President Bush wants to use the hurricane to wipe out Posse Comitatus, which bans the military from engaging in domestic law enforcement. Former intelligence analyst William Arkin talks about the apparently growing role of the military in responding to natural disasters and other domestic crises. [includes rush transcript]
After the disastrous response to Hurricane Katrina, the role of the military in mitigating the disaster has been under question. William Arkin alleges that Michael Brown is being scapegoated for the governement’s mistakes, saying Brown is the most convenient and available person to be held accountable.
- William Arkin, Former intelligence analyst and consultant, writes a blog called Early Warning on the Washingtonpost.com website.
This is a rush transcript. Copy may not be in its final form.
AMY GOODMAN: In a minute we’re going to talk with the St. Patrick’s Four, but first to William Arkin in Vermont, writes a blog called Early Warning on the Washington Post website. He, too, has written about how Michael Brown is being scapegoated for the government’s mistakes in responding to Katrina. Welcome to Democracy Now!
WILLIAM ARKIN: Good morning, Amy. How are you?
AMY GOODMAN: It’s good to have you with us. I assume you heard or read about the hearing yesterday. Can you talk about that issue of scapegoating, and also what about the role of the Armed Forces? Now that President Bush has gotten back on his feet, he keeps talking about an expanded role for the military in this country.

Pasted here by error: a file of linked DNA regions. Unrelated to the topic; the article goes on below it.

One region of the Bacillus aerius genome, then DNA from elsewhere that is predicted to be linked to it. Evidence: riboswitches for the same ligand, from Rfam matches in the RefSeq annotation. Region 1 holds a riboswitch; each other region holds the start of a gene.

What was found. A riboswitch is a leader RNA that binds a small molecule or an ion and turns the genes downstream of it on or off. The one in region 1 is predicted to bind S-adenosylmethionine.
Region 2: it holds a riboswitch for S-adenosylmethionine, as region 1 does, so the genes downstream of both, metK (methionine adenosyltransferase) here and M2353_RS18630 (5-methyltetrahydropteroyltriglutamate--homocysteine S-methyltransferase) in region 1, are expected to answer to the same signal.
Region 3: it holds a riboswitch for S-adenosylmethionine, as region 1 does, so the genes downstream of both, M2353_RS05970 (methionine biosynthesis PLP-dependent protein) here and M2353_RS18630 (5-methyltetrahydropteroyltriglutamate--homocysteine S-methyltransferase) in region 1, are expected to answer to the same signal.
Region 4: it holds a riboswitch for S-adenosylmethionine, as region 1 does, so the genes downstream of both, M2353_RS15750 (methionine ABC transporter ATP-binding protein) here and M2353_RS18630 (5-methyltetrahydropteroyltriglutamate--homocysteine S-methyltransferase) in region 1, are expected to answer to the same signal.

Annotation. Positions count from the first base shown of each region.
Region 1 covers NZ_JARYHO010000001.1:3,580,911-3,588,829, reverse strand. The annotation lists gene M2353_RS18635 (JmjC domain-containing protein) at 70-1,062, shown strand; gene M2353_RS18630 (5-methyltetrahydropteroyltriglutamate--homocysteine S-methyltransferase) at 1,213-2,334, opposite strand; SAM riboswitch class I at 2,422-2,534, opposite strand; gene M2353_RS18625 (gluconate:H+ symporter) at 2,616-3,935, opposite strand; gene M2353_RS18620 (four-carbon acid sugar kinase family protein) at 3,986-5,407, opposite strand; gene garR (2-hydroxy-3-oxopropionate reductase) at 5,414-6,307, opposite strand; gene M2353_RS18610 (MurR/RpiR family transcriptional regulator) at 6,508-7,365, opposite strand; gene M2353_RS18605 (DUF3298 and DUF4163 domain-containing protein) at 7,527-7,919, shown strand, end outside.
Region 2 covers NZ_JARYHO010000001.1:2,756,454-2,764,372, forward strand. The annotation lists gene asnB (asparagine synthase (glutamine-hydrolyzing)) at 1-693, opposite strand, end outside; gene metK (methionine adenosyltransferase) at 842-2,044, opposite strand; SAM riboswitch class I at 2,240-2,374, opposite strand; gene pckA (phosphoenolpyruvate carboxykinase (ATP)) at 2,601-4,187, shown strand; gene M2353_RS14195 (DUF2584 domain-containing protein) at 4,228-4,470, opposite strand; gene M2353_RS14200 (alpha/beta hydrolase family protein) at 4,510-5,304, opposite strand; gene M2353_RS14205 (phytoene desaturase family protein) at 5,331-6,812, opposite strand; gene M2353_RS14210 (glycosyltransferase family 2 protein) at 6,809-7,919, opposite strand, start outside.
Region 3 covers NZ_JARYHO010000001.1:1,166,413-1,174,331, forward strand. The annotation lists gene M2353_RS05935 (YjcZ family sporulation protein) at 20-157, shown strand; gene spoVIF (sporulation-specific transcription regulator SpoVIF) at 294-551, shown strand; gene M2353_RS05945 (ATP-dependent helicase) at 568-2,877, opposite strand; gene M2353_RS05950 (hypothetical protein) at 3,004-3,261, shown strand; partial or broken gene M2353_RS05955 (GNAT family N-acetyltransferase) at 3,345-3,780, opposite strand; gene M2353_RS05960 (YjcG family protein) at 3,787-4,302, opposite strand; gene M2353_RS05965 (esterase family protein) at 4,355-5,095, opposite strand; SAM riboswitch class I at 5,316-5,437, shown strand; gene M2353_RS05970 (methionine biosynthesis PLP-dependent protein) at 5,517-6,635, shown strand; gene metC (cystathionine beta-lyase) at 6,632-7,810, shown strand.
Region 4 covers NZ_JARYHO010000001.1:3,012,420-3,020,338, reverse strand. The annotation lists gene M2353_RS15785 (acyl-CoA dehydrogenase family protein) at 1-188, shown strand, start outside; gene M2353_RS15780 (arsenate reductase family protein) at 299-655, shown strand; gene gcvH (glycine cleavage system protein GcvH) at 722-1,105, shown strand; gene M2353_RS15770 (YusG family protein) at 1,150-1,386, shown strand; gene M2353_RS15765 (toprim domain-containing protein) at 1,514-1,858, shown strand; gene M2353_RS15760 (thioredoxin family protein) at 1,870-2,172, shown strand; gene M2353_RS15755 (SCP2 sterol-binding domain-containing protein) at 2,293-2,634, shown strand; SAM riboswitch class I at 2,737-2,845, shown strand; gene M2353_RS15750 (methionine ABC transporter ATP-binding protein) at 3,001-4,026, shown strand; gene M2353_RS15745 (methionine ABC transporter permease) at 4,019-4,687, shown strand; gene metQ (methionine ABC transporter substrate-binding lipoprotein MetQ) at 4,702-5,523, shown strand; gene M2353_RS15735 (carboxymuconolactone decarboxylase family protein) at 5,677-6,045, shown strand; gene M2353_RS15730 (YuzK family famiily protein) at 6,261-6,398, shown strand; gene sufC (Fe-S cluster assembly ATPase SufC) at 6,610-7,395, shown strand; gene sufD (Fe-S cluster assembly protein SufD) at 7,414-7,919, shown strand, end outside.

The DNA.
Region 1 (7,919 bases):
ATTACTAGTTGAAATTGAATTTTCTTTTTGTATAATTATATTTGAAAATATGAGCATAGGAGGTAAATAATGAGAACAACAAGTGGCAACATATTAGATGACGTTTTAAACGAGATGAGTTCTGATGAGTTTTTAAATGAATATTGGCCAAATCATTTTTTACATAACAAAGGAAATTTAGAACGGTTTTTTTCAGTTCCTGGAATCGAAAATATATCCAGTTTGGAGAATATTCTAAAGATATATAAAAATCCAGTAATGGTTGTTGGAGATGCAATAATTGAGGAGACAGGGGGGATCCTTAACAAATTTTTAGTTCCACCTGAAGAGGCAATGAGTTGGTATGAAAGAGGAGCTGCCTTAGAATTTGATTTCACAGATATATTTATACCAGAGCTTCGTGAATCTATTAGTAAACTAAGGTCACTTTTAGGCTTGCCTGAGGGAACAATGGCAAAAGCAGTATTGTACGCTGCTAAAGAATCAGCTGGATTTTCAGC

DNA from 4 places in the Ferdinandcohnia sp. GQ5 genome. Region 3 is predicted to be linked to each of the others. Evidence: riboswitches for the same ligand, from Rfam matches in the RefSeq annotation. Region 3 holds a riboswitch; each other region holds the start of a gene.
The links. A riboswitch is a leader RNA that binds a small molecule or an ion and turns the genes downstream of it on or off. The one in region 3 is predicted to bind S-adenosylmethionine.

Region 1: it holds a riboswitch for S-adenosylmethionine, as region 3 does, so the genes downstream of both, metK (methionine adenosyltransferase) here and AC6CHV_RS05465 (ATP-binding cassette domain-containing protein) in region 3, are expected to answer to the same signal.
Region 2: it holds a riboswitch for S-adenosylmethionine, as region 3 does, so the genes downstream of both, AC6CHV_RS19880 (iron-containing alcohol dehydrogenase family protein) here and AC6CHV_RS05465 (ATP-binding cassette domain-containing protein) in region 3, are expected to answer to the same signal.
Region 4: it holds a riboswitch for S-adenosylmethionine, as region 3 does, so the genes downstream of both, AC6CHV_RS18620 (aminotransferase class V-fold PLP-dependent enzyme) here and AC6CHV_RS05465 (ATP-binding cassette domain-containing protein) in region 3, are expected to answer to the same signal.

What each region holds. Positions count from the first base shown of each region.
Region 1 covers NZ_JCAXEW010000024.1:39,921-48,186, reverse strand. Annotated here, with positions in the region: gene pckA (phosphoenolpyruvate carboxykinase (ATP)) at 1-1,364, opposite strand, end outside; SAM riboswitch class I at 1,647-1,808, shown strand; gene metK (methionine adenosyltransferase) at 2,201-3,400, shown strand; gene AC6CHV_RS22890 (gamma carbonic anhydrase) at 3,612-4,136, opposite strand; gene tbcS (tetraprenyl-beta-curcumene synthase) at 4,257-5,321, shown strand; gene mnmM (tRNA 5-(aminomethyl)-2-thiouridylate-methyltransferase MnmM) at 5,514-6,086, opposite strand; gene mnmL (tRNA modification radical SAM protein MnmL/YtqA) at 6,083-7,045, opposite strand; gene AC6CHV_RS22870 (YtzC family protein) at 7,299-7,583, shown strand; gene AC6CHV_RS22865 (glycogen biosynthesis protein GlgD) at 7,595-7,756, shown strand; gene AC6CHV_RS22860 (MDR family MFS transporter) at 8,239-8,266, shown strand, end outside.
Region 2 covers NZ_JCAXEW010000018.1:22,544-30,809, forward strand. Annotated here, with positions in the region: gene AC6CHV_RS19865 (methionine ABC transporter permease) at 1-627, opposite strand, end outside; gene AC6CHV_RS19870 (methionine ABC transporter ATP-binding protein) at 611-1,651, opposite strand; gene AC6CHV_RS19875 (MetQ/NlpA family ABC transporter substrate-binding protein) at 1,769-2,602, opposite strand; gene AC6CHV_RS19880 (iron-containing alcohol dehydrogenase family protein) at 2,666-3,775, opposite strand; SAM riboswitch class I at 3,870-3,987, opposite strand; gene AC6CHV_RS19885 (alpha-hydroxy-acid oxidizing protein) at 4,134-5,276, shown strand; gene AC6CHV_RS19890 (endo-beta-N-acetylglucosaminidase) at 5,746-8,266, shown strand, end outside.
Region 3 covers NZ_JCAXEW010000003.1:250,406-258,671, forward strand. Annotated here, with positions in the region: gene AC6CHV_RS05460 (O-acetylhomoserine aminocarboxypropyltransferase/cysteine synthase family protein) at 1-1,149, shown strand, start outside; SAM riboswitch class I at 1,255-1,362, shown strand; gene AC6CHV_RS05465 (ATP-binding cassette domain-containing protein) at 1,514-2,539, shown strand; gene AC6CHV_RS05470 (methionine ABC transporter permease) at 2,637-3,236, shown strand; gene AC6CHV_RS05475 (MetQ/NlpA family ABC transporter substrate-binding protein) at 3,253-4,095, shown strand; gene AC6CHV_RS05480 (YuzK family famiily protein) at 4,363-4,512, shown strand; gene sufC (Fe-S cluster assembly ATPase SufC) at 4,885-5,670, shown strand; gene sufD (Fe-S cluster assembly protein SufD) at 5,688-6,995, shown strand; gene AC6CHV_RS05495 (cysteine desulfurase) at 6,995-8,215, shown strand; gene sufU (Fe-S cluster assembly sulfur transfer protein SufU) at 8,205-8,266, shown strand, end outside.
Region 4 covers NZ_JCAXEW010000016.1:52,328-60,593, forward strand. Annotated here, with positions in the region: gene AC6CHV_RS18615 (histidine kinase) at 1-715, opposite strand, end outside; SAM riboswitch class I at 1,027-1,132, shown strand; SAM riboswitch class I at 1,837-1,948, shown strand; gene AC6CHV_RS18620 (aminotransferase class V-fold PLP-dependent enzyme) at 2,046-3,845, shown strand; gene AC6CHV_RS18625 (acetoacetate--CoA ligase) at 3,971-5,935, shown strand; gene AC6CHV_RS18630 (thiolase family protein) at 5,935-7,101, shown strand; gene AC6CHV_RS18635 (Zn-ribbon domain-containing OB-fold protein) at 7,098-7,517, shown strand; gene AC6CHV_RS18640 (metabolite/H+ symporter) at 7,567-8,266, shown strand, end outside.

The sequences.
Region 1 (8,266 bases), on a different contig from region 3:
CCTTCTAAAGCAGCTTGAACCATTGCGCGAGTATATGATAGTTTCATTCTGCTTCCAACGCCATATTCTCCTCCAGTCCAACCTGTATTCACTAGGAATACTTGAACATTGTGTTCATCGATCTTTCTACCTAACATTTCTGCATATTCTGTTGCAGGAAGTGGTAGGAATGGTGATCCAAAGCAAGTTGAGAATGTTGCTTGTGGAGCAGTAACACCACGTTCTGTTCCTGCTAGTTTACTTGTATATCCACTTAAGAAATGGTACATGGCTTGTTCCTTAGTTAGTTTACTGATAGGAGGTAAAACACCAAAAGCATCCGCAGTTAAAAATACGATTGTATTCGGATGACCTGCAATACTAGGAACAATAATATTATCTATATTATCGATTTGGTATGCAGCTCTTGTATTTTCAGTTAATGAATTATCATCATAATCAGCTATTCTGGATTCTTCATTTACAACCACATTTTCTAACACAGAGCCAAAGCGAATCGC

WILLIAM ARKIN: Well, I do believe that Michael Brown is not the official in the American government who was ultimately responsible for the failure of the federal government’s response; in that regard, he was set up, but, gee, I have to also say at the same time, it’s about time that somebody in the Bush administration has been held accountable for something. So, unfortunately, for Mr. Brown, he happened to be the most convenient and most available person to be held accountable at a time when the Bush administration really needed to demonstrate that it actually cared about what Americans felt.
From this whole debate, there has been an unfortunate outcome, kind of typical to Washington, I suppose, which is this notion that since FEMA and the Department of Homeland Security failed so miserably with Katrina, that we should just assign the mission to the military and that somehow even the military was not able to provide all of its expertise and forces because there were laws that impeded the President using them for that task.